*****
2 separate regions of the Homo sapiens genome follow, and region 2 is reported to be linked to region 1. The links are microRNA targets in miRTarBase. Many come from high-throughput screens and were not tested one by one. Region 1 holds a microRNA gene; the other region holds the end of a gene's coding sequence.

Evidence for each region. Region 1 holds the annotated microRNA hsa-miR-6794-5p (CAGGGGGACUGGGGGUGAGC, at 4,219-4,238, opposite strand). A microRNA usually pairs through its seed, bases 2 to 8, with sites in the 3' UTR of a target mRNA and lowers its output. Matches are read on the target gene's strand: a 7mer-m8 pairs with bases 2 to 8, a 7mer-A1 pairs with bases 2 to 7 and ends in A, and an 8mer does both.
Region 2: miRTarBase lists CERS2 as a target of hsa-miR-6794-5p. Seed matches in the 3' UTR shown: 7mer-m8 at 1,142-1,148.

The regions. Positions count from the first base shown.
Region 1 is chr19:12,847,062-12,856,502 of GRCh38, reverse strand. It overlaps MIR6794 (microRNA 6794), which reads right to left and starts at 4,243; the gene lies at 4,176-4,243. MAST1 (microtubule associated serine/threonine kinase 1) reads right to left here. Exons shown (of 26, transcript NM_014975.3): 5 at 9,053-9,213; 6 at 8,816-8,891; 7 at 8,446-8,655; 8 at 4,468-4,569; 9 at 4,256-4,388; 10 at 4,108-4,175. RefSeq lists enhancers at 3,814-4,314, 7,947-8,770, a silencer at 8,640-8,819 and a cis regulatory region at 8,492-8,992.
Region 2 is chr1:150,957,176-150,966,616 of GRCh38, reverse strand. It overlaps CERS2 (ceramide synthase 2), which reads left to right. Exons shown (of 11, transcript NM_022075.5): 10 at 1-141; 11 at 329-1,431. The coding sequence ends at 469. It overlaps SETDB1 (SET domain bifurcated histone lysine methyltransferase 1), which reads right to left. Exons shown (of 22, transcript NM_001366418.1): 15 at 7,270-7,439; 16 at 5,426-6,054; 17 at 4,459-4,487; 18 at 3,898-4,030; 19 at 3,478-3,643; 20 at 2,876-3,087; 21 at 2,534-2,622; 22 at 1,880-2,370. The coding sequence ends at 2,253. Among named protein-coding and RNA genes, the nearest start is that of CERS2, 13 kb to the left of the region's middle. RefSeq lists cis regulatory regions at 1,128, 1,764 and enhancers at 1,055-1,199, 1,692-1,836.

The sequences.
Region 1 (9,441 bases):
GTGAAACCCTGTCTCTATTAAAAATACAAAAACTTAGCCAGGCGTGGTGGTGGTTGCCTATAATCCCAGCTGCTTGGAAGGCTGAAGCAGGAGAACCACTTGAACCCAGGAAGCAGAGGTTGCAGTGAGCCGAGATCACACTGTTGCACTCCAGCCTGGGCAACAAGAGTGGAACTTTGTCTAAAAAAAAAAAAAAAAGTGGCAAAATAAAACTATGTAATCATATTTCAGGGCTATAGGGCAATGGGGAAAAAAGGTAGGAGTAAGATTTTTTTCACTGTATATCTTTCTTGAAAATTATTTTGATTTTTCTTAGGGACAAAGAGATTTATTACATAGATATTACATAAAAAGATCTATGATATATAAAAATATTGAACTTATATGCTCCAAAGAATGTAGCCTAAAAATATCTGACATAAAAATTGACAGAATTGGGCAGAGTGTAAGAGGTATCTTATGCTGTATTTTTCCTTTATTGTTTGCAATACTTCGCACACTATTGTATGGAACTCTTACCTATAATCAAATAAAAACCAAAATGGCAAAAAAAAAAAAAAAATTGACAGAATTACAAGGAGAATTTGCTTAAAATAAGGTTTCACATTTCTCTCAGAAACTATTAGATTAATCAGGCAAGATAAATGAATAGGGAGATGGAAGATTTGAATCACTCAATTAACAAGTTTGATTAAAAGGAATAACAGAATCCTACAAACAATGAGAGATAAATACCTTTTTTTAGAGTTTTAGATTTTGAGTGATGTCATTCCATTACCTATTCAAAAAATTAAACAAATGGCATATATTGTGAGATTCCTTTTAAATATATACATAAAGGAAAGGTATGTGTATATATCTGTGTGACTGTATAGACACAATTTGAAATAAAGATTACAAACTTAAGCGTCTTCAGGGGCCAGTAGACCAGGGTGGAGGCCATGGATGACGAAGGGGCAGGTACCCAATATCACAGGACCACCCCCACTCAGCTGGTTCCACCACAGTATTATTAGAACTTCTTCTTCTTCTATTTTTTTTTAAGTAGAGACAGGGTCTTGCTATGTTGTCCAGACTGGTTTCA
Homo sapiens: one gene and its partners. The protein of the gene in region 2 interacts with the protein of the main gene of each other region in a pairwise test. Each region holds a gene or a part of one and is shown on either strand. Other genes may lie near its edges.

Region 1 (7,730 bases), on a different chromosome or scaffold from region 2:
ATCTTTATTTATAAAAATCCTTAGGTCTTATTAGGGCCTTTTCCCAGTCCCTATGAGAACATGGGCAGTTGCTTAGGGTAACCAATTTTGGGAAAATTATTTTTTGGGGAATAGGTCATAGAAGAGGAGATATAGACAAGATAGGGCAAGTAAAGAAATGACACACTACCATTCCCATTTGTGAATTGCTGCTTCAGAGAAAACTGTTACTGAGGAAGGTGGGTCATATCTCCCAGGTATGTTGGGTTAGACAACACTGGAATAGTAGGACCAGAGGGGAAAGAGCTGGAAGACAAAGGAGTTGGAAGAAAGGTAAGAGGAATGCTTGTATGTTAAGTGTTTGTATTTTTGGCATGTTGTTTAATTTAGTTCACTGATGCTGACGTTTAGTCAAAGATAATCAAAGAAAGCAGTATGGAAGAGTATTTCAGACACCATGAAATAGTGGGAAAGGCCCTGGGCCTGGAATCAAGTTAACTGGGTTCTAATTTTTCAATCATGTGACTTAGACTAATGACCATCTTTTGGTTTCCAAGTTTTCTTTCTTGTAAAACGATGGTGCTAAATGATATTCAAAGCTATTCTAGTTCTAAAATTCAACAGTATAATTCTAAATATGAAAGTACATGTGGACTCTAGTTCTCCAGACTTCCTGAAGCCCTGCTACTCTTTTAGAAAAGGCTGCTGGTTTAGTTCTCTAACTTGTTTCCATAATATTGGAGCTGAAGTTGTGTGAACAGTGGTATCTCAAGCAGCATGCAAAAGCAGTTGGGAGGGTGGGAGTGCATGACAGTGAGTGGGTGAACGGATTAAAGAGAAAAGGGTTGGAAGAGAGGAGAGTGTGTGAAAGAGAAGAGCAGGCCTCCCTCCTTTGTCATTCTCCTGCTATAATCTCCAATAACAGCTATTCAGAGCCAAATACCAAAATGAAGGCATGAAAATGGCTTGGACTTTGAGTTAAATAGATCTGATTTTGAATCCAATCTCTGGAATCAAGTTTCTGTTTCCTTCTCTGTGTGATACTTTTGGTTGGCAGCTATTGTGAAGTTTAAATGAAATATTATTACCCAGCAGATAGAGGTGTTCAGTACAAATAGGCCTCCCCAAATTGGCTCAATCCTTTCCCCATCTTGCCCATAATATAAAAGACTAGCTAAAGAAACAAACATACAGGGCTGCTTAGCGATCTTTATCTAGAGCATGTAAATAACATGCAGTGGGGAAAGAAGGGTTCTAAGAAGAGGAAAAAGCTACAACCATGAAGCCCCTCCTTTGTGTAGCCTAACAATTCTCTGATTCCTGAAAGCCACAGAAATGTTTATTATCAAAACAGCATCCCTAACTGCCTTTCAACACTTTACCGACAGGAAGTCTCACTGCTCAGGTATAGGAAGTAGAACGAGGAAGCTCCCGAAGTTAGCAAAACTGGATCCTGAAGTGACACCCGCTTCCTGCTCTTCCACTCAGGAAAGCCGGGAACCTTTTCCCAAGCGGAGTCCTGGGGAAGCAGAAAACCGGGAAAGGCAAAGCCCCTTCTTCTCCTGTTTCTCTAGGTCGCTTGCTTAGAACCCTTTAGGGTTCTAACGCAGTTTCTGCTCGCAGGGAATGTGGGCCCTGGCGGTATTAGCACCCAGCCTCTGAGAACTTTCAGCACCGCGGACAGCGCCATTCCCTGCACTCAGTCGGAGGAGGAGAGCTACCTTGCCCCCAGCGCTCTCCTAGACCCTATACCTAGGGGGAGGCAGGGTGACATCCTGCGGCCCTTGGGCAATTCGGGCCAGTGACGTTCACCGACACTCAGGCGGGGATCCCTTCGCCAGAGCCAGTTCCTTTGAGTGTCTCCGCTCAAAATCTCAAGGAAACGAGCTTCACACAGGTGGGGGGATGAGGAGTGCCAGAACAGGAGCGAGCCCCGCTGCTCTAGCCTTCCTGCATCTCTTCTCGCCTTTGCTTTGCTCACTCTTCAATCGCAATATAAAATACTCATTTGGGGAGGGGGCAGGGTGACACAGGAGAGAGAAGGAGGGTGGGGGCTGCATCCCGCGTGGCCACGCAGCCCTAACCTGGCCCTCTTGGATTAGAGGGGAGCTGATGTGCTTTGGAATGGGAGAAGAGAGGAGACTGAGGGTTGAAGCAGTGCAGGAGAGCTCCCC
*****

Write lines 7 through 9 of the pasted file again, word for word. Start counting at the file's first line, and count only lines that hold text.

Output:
The sequences.
Region 1 (9,441 bases):
GTGAAACCCTGTCTCTATTAAAAATACAAAAACTTAGCCAGGCGTGGTGGTGGTTGCCTATAATCCCAGCTGCTTGGAAGGCTGAAGCAGGAGAACCACTTGAACCCAGGAAGCAGAGGTTGCAGTGAGCCGAGATCACACTGTTGCACTCCAGCCTGGGCAACAAGAGTGGAACTTTGTCTAAAAAAAAAAAAAAAAGTGGCAAAATAAAACTATGTAATCATATTTCAGGGCTATAGGGCAATGGGGAAAAAAGGTAGGAGTAAGATTTTTTTCACTGTATATCTTTCTTGAAAATTATTTTGATTTTTCTTAGGGACAAAGAGATTTATTACATAGATATTACATAAAAAGATCTATGATATATAAAAATATTGAACTTATATGCTCCAAAGAATGTAGCCTAAAAATATCTGACATAAAAATTGACAGAATTGGGCAGAGTGTAAGAGGTATCTTATGCTGTATTTTTCCTTTATTGTTTGCAATACTTCGCACACTATTGTATGGAACTCTTACCTATAATCAAATAAAAACCAAAATGGCAAAAAAAAAAAAAAAATTGACAGAATTACAAGGAGAATTTGCTTAAAATAAGGTTTCACATTTCTCTCAGAAACTATTAGATTAATCAGGCAAGATAAATGAATAGGGAGATGGAAGATTTGAATCACTCAATTAACAAGTTTGATTAAAAGGAATAACAGAATCCTACAAACAATGAGAGATAAATACCTTTTTTTAGAGTTTTAGATTTTGAGTGATGTCATTCCATTACCTATTCAAAAAATTAAACAAATGGCATATATTGTGAGATTCCTTTTAAATATATACATAAAGGAAAGGTATGTGTATATATCTGTGTGACTGTATAGACACAATTTGAAATAAAGATTACAAACTTAAGCGTCTTCAGGGGCCAGTAGACCAGGGTGGAGGCCATGGATGACGAAGGGGCAGGTACCCAATATCACAGGACCACCCCCACTCAGCTGGTTCCACCACAGTATTATTAGAACTTCTTCTTCTTCTATTTTTTTTTAAGTAGAGACAGGGTCTTGCTATGTTGTCCAGACTGGTTTCA